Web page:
Idiopathic pulmonary fibrosis (IPF) is a rare form of fibrotic lung disease with no known etiology that progresses over the course of several years and is characterized by scar tissue formation within the lungs, dyspnea, and a significantly shortened lifespan after diagnosis.
Although etiology is unknown, cigarette smoking and certain environmental exposures have been implicated in the development of the disease.
The diagnosis can be made on clinical grounds when an appropriate history of progressive symptoms (typically dyspnea and cough) is accompanied by characteristic radiographic findings and restrictive pulmonary physiology, and in the absence of findings that suggest an alternative diagnosis.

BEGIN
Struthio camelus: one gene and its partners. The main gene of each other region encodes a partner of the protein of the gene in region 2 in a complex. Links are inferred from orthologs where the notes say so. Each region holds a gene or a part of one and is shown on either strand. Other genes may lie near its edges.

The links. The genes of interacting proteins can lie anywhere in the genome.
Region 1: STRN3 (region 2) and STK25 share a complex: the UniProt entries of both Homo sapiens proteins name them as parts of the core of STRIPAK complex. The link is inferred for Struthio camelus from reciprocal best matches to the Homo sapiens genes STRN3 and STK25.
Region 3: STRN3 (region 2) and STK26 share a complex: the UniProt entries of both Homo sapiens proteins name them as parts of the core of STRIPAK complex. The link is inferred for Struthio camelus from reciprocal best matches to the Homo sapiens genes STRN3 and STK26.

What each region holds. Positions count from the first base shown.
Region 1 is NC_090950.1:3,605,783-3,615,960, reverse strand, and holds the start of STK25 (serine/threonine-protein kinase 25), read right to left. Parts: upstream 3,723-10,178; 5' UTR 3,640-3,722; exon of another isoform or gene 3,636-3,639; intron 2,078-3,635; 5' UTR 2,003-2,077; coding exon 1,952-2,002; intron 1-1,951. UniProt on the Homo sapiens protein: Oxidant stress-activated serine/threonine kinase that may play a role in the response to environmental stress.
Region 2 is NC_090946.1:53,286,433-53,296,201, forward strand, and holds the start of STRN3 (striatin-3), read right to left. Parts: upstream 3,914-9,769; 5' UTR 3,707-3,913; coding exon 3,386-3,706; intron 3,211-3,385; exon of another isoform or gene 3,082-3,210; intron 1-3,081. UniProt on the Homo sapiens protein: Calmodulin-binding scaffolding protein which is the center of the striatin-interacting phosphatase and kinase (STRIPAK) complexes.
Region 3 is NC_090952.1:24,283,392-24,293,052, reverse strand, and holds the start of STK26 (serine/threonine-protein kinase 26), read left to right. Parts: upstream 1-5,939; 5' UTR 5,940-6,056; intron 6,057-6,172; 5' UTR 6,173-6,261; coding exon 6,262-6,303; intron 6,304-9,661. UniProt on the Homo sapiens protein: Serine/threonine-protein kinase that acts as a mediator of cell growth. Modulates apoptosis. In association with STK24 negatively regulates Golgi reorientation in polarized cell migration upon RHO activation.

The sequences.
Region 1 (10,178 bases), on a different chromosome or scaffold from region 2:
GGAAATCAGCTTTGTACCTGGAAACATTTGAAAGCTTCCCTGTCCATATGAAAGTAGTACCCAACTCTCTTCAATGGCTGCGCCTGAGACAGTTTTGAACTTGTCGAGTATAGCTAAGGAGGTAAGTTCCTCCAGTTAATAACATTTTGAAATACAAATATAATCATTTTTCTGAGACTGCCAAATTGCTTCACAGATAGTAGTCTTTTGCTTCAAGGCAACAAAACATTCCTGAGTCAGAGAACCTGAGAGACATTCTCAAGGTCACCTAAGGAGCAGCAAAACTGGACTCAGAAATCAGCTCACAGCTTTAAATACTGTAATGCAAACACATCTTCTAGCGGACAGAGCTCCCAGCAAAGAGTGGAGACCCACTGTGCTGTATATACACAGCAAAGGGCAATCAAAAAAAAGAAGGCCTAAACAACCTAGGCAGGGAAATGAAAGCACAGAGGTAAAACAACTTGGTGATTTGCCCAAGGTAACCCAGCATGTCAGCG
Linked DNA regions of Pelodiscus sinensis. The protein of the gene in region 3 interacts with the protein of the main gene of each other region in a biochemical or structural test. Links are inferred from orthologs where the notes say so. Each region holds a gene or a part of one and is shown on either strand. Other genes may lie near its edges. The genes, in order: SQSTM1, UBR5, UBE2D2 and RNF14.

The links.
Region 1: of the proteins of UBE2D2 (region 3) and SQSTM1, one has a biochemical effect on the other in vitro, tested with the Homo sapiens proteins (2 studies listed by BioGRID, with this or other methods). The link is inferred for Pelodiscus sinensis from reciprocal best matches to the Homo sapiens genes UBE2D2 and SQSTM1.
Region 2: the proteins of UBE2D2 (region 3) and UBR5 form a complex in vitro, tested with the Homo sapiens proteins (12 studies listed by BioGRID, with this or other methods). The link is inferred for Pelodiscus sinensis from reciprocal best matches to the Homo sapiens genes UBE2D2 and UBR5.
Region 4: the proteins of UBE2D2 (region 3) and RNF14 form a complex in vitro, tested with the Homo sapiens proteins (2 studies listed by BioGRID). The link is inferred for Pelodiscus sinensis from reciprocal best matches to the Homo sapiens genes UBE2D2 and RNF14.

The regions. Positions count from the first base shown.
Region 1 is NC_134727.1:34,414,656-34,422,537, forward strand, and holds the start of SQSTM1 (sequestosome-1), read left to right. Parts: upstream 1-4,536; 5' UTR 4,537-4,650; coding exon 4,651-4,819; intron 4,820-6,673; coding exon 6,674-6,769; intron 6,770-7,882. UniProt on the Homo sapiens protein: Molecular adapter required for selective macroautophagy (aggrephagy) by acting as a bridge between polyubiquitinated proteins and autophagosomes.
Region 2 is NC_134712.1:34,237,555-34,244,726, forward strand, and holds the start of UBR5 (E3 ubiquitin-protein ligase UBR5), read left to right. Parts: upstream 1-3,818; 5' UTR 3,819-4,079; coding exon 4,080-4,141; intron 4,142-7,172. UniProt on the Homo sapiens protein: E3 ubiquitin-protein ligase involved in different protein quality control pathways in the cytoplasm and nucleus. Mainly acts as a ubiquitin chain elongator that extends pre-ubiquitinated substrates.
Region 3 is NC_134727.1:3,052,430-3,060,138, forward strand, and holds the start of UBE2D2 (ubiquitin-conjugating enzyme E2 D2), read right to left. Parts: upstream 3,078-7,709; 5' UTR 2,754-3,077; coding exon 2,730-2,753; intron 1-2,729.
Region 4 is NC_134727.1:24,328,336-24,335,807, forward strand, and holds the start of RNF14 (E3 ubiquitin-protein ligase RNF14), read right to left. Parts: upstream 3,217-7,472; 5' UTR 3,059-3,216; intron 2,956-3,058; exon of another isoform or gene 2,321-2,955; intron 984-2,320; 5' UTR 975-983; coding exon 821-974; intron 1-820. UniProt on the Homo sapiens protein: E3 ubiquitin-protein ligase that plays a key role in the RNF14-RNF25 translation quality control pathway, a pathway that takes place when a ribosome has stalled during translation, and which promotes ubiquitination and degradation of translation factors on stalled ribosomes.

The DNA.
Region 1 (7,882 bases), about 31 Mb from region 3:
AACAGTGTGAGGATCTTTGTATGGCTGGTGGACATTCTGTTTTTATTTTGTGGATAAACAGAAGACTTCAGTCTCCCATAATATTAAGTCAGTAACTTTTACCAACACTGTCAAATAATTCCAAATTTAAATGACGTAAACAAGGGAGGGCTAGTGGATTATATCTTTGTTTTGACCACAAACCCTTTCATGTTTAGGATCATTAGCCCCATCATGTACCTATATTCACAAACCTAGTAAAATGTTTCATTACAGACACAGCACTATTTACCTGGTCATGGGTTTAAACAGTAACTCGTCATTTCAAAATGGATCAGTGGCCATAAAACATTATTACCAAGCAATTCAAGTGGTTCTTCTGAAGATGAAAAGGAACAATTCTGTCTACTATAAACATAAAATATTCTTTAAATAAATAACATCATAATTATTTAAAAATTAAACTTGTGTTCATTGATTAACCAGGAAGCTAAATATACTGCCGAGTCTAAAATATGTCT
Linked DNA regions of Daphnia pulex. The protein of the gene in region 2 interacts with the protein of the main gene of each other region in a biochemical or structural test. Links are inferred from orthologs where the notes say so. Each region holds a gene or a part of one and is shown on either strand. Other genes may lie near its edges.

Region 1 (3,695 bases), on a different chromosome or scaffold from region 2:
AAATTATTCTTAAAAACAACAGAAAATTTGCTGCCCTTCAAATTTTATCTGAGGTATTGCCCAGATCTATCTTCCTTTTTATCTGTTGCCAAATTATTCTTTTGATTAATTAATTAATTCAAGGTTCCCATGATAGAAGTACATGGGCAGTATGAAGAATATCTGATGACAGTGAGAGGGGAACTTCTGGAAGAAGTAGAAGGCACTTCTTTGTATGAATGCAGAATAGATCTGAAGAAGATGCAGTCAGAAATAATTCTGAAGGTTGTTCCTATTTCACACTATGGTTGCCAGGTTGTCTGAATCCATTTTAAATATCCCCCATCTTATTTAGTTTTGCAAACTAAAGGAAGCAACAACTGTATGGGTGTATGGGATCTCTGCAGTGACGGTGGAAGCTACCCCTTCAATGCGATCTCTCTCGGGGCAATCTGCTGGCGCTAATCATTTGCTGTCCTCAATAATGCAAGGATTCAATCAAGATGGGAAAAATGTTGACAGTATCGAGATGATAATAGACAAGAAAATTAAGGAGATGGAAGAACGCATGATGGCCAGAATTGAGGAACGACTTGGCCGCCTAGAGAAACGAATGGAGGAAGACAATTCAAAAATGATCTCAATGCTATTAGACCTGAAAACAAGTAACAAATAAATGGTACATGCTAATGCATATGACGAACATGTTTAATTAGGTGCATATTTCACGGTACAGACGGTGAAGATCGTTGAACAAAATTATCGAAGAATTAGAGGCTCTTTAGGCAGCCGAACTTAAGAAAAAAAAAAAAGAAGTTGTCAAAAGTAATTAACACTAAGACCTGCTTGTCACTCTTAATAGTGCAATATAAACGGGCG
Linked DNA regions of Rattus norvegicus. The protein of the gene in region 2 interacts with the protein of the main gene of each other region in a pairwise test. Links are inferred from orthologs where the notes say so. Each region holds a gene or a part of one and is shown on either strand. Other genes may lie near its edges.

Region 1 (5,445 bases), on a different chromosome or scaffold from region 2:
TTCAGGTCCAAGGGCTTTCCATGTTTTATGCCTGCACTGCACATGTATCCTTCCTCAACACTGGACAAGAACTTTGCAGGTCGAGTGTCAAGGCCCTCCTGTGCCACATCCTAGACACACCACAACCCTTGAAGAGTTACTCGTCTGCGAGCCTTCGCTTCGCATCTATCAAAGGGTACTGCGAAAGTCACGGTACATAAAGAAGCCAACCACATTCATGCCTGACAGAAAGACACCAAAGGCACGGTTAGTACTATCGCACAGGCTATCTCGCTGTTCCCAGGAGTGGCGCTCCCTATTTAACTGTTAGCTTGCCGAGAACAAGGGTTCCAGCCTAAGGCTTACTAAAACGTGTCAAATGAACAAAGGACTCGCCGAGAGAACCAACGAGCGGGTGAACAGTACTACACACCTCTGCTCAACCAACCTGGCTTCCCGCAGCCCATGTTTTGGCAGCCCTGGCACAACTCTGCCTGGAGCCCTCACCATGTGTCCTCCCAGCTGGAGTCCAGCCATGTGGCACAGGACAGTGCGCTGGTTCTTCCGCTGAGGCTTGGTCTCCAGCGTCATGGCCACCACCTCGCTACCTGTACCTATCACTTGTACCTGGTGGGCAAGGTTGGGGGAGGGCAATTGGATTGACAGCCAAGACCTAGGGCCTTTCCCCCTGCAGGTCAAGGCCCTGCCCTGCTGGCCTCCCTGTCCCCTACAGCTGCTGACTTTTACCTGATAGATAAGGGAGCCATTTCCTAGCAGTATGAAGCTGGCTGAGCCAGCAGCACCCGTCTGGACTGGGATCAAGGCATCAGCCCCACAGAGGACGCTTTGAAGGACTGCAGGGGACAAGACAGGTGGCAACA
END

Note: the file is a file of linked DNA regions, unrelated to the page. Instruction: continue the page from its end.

To date, no treatments have been shown to be effective in preventing or reversing the course of idiopathic pulmonary fibrosis. As a result, the most recent guidelines recommend against the use of pharmacologic therapy in most patients, although some therapies are available for consideration in a minority of patients. Important supportive measures include smoking cessation, pulmonary rehabilitation, and supplemental oxygen when appropriate. Some patients may be eligible for lung transplantation.
Chest CT scan image of idiopathic pulmonary fibrosis
From the collection of Jeffrey C. Munson, MD, MS
- weight loss, fatigue, and malaise
1st Tests To Order
- high-resolution CT (HRCT)
Other Tests to Consider
- rheumatoid factor
- surgical lung biopsy
- bronchoalveolar lavage (BAL)
- transbronchial biopsy
- admission to the hospital + high-dose corticosteroid
- cytotoxic therapy
all patients not currently experiencing acute exacerbation
- smoking cessation + pulmonary rehabilitation ± oxygen
- proton-pump inhibitors
- lung transplantation